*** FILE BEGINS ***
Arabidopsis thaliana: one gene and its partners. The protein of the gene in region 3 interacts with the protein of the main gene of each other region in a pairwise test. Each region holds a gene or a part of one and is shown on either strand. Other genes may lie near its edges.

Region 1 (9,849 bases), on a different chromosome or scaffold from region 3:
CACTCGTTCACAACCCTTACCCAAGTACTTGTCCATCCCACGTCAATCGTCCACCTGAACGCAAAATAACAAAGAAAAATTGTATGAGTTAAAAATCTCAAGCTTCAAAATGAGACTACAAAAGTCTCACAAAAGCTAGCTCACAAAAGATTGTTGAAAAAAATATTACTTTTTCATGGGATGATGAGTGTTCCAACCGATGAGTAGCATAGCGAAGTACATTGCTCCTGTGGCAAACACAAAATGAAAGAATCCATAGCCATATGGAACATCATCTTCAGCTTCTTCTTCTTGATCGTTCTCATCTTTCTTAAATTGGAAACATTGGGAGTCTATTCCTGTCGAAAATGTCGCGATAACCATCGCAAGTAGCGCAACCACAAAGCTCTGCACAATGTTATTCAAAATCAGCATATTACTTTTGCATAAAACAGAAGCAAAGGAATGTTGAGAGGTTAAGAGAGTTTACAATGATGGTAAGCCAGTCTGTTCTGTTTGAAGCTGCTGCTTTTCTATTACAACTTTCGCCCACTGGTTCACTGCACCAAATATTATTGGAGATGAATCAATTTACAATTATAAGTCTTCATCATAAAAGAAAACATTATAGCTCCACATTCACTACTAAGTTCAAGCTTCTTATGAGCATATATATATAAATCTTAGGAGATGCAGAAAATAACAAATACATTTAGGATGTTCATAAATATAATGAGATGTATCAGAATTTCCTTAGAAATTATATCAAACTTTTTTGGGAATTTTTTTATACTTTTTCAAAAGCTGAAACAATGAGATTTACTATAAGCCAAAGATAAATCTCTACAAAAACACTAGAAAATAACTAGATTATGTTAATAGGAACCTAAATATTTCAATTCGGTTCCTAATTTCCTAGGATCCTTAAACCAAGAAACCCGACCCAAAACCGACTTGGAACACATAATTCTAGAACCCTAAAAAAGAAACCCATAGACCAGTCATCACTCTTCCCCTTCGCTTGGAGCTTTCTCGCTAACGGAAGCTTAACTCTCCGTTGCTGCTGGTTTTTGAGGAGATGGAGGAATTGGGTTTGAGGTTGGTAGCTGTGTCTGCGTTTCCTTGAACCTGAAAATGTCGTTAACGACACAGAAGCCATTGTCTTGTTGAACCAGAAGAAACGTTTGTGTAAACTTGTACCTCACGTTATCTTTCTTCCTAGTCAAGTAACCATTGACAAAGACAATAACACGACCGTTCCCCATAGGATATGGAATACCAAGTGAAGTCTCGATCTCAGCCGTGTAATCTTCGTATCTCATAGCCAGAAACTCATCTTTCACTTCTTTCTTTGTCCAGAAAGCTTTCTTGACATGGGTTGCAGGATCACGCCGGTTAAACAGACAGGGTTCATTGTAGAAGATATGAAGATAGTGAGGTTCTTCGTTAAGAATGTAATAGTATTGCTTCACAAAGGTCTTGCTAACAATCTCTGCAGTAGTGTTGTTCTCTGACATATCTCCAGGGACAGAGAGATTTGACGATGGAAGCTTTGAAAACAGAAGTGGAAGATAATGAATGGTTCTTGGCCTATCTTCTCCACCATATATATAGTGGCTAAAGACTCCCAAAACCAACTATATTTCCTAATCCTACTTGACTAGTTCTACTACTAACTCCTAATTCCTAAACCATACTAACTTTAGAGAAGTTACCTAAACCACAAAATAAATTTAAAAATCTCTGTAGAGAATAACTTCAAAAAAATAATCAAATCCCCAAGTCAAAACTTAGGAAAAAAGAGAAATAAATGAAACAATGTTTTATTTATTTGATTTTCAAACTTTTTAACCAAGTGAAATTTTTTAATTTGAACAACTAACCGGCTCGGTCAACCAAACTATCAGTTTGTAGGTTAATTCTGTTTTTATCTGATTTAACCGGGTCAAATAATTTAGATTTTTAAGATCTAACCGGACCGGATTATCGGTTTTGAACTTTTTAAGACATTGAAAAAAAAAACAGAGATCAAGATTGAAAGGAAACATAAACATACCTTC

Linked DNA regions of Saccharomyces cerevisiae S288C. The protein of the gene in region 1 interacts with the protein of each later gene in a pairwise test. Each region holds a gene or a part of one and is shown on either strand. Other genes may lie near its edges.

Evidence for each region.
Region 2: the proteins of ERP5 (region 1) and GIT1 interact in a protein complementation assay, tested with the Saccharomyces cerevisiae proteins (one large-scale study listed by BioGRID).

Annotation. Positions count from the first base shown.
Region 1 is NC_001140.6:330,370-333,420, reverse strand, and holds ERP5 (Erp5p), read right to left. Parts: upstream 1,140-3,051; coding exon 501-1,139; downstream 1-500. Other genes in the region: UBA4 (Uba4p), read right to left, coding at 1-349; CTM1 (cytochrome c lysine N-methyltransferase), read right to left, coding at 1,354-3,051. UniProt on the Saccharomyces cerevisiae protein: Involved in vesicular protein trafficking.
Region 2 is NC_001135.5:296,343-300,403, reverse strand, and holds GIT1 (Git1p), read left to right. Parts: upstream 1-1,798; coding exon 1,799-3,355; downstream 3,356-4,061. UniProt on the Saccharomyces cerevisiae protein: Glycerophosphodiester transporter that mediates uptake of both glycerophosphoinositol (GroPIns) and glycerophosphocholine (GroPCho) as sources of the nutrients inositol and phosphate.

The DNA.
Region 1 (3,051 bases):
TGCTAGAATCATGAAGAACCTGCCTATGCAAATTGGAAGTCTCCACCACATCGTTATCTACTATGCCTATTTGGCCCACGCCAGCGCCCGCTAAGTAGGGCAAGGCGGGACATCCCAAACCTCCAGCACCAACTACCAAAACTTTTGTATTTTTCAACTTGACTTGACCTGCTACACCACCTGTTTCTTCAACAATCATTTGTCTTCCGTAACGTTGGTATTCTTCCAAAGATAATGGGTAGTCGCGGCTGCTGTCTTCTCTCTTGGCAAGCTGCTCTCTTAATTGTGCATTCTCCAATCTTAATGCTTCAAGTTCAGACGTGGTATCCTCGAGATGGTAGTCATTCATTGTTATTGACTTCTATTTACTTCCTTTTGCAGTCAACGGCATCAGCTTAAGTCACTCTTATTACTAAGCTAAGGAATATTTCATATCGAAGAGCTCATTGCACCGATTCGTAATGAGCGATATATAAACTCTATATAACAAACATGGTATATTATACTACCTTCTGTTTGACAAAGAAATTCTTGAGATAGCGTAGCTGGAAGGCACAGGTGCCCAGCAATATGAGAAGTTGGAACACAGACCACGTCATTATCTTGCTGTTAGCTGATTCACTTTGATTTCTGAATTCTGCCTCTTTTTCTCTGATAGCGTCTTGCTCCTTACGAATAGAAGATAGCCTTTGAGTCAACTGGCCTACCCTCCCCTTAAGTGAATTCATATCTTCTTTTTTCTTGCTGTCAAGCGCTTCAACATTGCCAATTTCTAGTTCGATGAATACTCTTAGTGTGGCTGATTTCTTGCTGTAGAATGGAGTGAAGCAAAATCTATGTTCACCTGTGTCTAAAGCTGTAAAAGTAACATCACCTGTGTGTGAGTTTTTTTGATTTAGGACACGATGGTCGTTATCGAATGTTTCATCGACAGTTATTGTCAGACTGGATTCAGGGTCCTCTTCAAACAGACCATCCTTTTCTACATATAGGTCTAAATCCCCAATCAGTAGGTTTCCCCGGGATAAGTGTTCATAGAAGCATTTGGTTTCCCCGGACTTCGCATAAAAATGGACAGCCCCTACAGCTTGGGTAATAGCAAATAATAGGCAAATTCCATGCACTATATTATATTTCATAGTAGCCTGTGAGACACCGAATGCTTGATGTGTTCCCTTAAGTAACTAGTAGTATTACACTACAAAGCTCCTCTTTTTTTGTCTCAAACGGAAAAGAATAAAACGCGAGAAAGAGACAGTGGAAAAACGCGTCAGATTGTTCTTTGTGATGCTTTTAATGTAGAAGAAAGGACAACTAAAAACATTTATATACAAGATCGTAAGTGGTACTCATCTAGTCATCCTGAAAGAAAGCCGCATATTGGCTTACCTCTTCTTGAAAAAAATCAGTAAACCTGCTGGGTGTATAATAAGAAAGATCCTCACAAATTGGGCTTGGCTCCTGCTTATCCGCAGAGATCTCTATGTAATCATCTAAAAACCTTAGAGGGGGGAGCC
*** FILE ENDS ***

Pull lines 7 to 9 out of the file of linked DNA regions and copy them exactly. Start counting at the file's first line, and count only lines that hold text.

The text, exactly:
Annotation. Positions count from the first base shown.
Region 1 is NC_001140.6:330,370-333,420, reverse strand, and holds ERP5 (Erp5p), read right to left. Parts: upstream 1,140-3,051; coding exon 501-1,139; downstream 1-500. Other genes in the region: UBA4 (Uba4p), read right to left, coding at 1-349; CTM1 (cytochrome c lysine N-methyltransferase), read right to left, coding at 1,354-3,051. UniProt on the Saccharomyces cerevisiae protein: Involved in vesicular protein trafficking.
Region 2 is NC_001135.5:296,343-300,403, reverse strand, and holds GIT1 (Git1p), read left to right. Parts: upstream 1-1,798; coding exon 1,799-3,355; downstream 3,356-4,061. UniProt on the Saccharomyces cerevisiae protein: Glycerophosphodiester transporter that mediates uptake of both glycerophosphoinositol (GroPIns) and glycerophosphocholine (GroPCho) as sources of the nutrients inositol and phosphate.